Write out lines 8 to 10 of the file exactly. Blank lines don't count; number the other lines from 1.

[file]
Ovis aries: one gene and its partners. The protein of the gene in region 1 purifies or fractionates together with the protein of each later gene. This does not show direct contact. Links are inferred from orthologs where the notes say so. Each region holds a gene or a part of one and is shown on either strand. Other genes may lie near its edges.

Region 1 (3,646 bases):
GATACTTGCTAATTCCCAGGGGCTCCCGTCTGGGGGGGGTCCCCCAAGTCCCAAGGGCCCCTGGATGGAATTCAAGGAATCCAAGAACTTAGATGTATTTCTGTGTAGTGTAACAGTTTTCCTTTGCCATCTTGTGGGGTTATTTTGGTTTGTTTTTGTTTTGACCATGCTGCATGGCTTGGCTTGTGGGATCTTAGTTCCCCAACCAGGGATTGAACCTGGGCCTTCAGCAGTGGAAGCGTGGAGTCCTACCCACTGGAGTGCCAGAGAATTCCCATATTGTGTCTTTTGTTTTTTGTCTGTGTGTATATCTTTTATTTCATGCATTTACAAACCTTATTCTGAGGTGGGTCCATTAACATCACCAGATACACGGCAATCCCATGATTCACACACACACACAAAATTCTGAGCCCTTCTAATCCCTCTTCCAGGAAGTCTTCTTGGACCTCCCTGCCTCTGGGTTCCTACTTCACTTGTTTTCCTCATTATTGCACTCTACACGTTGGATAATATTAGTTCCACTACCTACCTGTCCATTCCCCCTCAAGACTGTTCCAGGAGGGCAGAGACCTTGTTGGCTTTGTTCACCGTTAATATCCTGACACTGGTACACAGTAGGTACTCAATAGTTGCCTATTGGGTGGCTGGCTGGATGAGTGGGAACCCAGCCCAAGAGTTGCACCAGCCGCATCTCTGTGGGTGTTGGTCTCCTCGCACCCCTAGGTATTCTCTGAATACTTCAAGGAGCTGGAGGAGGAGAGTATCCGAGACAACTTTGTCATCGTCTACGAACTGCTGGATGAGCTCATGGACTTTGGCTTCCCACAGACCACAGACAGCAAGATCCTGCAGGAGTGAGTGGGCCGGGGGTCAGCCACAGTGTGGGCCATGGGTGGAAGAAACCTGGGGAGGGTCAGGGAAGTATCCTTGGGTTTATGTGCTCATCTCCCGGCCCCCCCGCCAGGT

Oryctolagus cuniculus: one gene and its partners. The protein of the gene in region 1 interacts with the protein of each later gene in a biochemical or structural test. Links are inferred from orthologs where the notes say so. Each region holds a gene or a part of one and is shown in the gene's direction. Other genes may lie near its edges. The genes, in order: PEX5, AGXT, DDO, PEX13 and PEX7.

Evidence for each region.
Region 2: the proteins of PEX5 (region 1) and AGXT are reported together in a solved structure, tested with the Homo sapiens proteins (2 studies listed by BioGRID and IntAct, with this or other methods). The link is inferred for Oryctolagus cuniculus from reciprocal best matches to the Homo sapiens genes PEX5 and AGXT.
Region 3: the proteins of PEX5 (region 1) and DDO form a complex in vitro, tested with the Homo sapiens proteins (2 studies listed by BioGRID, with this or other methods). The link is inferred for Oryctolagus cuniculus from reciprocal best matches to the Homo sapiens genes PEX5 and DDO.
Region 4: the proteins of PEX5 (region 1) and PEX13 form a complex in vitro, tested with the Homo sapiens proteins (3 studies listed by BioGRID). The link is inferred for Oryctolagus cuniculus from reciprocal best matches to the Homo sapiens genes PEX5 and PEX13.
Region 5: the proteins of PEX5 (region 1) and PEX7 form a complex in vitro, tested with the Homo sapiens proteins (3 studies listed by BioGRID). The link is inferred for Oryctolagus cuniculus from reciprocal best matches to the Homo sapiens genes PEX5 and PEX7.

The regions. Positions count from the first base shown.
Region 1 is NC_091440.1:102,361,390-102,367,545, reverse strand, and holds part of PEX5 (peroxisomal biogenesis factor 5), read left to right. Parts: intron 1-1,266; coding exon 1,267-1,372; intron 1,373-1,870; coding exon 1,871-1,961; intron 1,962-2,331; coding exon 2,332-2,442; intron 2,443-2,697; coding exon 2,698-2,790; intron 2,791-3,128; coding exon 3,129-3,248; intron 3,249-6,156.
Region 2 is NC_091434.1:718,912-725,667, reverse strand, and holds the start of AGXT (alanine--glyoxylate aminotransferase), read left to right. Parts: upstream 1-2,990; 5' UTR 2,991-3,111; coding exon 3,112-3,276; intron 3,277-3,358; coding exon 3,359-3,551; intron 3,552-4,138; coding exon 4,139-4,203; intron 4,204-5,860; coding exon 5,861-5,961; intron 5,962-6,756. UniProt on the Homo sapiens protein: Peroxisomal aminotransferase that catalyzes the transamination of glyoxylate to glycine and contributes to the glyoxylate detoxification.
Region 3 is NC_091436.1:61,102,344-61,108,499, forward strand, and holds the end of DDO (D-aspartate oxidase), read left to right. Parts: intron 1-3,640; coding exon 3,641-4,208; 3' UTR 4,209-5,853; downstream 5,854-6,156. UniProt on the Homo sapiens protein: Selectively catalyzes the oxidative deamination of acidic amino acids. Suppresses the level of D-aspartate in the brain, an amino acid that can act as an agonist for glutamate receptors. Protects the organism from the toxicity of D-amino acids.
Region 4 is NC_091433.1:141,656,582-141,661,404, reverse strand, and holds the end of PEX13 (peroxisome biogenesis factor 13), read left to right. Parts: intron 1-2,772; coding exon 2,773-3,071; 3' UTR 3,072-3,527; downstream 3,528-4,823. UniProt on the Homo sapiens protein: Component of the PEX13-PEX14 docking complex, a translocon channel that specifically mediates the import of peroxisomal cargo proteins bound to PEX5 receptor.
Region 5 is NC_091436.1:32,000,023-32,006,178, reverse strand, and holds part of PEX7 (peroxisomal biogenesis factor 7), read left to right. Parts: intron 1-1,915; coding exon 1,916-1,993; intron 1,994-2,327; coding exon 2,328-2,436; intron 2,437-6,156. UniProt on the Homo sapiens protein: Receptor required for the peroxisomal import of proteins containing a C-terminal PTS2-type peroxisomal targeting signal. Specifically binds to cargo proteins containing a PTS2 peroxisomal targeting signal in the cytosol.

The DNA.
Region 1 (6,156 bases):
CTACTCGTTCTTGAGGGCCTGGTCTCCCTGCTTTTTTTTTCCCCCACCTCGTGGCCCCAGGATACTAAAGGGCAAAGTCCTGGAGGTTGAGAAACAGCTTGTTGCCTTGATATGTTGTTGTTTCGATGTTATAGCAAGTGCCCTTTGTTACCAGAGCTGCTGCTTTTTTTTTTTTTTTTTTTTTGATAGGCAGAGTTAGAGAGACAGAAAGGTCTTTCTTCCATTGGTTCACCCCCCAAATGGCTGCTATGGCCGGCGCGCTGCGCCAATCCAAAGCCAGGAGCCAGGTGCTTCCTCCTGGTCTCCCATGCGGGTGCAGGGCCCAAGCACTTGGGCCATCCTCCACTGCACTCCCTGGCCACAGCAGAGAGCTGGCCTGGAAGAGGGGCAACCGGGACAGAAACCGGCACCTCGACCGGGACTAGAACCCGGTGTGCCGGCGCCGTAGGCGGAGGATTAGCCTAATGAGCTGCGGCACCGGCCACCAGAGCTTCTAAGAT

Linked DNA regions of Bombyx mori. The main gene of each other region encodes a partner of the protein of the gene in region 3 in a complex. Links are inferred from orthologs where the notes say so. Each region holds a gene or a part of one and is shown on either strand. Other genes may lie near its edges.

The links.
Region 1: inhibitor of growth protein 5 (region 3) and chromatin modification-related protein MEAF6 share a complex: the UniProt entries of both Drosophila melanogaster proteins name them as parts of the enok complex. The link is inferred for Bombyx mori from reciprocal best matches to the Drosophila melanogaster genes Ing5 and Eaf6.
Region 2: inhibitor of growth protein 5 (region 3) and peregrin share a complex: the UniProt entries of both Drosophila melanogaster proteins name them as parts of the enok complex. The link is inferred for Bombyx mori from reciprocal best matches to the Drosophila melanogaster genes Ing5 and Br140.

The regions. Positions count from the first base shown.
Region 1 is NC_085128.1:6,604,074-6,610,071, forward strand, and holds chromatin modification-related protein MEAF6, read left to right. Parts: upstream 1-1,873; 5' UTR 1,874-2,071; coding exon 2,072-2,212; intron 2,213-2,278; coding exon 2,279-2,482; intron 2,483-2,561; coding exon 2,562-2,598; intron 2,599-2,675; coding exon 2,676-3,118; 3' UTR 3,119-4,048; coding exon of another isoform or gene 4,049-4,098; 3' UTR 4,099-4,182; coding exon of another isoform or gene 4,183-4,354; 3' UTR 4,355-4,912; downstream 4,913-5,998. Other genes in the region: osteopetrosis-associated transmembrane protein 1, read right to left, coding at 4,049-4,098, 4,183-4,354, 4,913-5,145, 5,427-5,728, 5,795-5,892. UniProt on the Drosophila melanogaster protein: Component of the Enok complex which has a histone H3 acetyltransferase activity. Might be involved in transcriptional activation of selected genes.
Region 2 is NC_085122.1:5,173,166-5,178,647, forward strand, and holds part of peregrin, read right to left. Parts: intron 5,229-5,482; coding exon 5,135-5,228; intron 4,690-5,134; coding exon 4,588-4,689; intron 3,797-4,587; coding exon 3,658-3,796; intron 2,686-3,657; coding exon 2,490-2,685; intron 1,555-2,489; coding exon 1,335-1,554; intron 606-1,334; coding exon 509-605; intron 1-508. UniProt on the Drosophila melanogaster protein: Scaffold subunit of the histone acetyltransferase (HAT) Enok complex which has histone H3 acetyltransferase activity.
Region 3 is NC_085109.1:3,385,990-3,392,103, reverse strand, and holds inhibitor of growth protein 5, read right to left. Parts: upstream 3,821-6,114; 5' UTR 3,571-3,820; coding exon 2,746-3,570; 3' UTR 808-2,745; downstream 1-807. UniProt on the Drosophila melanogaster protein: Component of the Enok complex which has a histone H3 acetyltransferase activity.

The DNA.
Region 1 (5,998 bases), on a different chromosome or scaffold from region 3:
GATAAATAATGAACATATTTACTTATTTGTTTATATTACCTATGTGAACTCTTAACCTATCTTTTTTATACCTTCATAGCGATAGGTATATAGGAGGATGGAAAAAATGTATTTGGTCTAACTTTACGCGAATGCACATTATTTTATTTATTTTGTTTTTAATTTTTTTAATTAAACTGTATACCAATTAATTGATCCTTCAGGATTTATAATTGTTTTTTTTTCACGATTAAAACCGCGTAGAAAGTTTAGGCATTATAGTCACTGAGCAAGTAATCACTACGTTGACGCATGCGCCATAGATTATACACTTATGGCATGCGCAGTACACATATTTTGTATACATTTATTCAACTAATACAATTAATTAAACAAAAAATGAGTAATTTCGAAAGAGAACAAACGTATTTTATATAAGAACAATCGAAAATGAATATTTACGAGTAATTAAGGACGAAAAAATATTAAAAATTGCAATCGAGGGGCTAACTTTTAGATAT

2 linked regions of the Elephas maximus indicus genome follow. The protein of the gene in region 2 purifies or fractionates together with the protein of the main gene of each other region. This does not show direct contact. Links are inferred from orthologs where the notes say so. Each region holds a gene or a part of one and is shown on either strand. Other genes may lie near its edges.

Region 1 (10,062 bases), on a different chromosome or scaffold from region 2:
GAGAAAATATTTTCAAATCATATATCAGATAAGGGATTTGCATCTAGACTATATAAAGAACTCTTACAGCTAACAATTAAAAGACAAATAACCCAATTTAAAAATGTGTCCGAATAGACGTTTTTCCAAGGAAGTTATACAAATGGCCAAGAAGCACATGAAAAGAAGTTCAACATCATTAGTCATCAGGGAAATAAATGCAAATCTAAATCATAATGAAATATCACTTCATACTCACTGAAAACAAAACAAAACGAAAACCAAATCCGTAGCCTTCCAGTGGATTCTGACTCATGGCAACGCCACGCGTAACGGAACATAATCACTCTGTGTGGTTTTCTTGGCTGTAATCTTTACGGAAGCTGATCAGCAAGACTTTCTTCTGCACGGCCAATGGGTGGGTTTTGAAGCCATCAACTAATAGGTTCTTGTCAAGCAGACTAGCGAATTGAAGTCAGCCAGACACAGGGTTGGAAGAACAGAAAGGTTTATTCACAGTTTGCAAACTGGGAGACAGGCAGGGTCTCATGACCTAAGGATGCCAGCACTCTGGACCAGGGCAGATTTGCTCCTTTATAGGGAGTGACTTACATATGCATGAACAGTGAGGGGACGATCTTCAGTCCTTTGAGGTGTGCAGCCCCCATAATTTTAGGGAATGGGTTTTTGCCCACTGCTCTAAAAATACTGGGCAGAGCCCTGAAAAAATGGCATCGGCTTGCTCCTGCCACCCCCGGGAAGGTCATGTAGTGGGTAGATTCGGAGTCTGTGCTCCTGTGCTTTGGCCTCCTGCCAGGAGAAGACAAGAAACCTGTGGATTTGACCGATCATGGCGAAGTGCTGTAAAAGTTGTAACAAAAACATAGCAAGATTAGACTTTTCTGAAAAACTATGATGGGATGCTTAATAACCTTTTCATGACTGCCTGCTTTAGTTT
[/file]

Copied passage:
Region 4: the proteins of PEX5 (region 1) and PEX13 form a complex in vitro, tested with the Homo sapiens proteins (3 studies listed by BioGRID). The link is inferred for Oryctolagus cuniculus from reciprocal best matches to the Homo sapiens genes PEX5 and PEX13.
Region 5: the proteins of PEX5 (region 1) and PEX7 form a complex in vitro, tested with the Homo sapiens proteins (3 studies listed by BioGRID). The link is inferred for Oryctolagus cuniculus from reciprocal best matches to the Homo sapiens genes PEX5 and PEX7.

The regions. Positions count from the first base shown.